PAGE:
When I was doing the research for this article the first reactions of everyone I spoke to was “pickpockets” and/or “money belts”. These are prefectly valid concerns but things have moved on in the last ten years and most of us are actually carrying contactless debit and credit cards. I will leave you to think for a second about what that means before I continue.
Yes it is as bad as you imagined. Professional pickpocket gangs can quite literally charge your card just as if you had passed it through a till. They call this “RFID” or “electronic” pickpocketting and it is a growing problem. The same technology that allows you to buy bus tickets or other small items using contactless payments is being used by these thieves. You can buy RFID blocking purses, wallets or card cases that have wire mesh built into them that act like a Faraday Cage and interfere with the radio signals to stop this.
The common money belt has moved on a bit too. These now come as neck wallets, waist wallets and even leg wallets that look like those neoprene sports support sleeves and even belts that have a zipped pocket running along their entire length and open up to hold folded notes (very James Bond).
The actual chance of you being the victim of petty crime on holiday is higher than I had imagined and I was surprised. Figures for 2008 showed 12% or more than 1 in 10 British tourists suffered some kind of crime, most of it petty thefts, with the worst destinations being Spain, France and Austria.
With those sorts of figures then investing in a secure purse or wallet seems like more of a wise investment.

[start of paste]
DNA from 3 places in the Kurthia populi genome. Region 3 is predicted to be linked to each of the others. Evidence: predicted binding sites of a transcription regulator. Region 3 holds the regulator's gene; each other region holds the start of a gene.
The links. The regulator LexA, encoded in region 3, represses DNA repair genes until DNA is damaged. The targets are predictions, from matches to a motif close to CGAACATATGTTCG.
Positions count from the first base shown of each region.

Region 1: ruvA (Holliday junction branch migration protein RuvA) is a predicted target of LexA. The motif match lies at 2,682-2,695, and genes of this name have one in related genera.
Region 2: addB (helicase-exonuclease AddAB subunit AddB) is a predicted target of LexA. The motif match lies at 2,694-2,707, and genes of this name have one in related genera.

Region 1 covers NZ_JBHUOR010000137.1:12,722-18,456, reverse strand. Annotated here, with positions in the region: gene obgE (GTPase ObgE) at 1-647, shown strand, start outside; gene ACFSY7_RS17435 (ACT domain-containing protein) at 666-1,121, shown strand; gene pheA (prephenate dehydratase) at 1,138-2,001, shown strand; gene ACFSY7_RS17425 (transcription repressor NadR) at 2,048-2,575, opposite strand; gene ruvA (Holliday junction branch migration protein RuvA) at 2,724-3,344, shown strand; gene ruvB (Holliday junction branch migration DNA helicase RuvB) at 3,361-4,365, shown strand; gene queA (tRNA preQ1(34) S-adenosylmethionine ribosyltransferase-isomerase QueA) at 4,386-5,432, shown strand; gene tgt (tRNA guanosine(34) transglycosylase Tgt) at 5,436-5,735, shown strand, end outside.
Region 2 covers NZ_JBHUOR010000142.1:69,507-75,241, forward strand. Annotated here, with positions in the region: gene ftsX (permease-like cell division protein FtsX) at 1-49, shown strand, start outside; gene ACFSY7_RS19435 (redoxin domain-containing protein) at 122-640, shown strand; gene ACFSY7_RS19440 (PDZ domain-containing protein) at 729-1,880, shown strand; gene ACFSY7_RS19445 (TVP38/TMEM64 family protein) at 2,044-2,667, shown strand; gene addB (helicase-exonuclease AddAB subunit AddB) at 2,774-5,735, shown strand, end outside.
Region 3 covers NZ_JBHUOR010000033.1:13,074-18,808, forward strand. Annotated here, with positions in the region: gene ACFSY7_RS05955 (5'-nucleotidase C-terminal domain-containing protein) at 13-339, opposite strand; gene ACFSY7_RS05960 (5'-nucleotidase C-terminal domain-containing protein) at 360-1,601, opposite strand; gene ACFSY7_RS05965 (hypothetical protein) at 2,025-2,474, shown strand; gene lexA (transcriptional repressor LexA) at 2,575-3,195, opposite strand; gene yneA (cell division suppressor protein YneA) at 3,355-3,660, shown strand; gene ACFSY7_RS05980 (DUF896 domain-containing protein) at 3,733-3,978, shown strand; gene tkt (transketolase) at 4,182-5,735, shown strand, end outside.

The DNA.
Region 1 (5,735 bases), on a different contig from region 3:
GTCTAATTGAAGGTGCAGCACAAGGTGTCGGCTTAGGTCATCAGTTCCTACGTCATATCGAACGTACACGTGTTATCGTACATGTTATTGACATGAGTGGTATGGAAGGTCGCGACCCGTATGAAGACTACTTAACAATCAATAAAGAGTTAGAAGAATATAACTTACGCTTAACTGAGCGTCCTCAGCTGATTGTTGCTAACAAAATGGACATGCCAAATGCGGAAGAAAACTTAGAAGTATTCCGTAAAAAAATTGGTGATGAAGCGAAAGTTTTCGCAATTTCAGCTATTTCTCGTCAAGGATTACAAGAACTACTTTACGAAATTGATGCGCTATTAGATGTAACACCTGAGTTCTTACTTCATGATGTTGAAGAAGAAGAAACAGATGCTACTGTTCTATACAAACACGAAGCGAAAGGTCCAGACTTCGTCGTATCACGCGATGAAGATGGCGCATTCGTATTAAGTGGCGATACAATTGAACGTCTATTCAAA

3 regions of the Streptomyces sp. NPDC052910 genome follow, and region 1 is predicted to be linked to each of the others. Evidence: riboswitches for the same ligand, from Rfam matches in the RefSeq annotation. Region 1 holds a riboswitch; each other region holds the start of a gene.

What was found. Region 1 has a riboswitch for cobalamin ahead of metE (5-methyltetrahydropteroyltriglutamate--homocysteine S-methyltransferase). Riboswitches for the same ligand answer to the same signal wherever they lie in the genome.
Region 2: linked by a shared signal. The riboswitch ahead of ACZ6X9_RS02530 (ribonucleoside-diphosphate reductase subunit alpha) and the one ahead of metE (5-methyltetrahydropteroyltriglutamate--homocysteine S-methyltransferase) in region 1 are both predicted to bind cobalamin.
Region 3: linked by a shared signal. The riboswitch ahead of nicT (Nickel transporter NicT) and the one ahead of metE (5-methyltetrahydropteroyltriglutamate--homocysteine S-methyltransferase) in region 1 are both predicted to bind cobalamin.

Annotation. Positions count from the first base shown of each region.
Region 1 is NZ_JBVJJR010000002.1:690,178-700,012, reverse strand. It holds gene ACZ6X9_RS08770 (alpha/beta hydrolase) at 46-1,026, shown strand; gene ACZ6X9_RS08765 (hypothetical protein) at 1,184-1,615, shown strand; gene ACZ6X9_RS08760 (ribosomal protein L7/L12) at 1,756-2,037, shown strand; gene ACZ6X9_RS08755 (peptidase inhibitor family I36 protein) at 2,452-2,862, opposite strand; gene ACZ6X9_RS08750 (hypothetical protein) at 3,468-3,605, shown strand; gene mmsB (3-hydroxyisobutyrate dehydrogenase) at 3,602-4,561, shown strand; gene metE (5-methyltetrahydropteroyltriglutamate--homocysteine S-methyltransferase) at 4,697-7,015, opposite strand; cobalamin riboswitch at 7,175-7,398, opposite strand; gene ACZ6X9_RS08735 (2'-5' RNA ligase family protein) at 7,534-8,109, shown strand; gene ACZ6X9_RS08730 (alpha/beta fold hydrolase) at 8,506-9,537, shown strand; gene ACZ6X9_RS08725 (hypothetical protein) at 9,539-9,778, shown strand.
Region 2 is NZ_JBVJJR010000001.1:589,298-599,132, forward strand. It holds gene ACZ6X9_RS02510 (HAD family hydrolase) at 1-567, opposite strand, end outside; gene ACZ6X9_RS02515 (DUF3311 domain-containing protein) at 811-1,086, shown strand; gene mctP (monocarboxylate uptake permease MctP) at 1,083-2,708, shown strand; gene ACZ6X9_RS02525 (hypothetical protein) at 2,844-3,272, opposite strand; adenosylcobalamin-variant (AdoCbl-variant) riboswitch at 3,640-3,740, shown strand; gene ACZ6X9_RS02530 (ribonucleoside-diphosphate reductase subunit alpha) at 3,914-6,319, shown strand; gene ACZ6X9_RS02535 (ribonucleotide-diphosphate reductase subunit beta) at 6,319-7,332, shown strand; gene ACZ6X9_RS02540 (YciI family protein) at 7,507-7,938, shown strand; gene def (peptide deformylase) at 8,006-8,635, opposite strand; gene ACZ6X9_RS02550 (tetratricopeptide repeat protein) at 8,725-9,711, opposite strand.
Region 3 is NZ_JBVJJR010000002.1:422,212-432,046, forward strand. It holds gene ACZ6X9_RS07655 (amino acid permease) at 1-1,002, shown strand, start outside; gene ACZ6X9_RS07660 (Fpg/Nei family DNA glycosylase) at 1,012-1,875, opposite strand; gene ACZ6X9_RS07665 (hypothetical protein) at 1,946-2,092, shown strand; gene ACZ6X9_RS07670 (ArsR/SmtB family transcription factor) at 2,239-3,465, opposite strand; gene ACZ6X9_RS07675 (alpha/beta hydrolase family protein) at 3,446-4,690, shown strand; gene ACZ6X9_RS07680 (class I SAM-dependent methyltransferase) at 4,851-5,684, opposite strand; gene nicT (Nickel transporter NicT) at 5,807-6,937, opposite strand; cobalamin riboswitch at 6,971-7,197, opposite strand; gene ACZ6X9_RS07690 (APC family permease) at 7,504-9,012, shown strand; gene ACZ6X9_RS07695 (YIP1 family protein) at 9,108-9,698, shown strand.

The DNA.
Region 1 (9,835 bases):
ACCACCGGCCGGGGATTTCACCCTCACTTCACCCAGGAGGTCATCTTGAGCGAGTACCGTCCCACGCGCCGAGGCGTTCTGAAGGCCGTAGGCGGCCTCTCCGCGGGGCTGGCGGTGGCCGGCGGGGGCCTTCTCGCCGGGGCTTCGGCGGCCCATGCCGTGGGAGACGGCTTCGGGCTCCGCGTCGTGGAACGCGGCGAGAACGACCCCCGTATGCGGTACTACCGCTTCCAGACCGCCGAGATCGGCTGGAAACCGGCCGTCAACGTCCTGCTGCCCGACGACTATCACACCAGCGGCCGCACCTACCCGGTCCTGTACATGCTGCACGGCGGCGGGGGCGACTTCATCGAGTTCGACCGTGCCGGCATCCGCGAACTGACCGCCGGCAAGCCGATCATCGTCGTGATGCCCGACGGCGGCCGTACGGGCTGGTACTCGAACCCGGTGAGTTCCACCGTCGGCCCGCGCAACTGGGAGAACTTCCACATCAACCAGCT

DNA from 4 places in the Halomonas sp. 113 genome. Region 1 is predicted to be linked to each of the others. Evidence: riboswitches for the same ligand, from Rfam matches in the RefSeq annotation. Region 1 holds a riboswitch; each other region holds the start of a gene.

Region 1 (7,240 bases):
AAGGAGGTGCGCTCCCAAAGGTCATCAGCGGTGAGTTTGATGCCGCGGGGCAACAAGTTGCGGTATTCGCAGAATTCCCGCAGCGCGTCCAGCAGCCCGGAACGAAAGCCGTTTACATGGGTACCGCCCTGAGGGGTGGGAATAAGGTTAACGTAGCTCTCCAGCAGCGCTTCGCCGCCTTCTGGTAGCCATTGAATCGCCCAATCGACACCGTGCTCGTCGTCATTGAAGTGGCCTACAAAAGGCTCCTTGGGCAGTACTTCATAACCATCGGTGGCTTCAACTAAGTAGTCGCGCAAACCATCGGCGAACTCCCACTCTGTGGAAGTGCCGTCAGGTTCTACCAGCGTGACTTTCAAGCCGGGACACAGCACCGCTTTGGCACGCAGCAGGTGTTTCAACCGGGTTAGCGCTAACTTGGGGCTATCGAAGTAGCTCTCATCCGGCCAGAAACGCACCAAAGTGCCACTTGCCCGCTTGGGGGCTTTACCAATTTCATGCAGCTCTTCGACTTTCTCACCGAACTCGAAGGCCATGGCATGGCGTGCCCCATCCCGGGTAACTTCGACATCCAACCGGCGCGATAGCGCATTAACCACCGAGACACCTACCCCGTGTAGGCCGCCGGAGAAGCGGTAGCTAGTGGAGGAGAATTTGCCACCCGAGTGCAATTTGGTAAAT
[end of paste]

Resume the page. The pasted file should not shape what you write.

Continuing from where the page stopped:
The other issue facing everyone today and not just when we are on holiday is card theft and what they call skimming or cloning. This is where the thieves tamper with a card reader such as an ATM (cash machine) and it reads the magnetic strip or chip when you use it and a hidden camera captures your pin number. Within minutes your card can be used for online frauds and within a few hours there can be a physical copy of your card being used in shops.
The basic advice is to check machines for any sign of tampering and, if you spot any, report it. Secondly cover your hand when you enter the pin. The first half of this advice is simply not going to happen! How many of us in a foreign country, probably not able to speak the language are going to report an ATM that may or may not have been tampered with? The second half, the covering your hand when you enter your pin is very good, simple advice both for at home and away. It is also worth ‘fake’ pressing a couple of numbers before and after you have entered your pin. If the camera is pointing at the key pad and they see your finger land on eight digits they will not know which four made up your pin.
This is a case where prevention and preparation are both very worthwhile. You do not want to have your holiday ruined by a petty crime. Make sure you have all the numbers of cards in a safe place such as the hotel safe and the contact telephone numbers for your travel insurers and the issuing bank. If you are only insured for £500 of cash then do not carry more than that. We suggest people carry prepaid currency cards and get a second card (you can get as many cards as you like on a single account, but some providers charge for secondary cards) that they keep in the hotel safe. If you do lose your card through fair means or foul you can always head back to the hotel and try and take all the money off the card before anyone else does!
A prepaid card is not like a debit or credit card, if you put £100 on the card then you can only take out £100. No one can run up a debt or access your bank account through it. You can add more money to the card either through your internet banking or telephone banking and friends or family at home can put money on the card for you if you really need more funds and you cannot access your bank. Prepaid currency cards can offer good exchange rates and can avoid charges for taking money out of foreign ATM machines. Oh and you also get the protection of Chip and Pin.
Do you have any good advice you can share? Please comment below.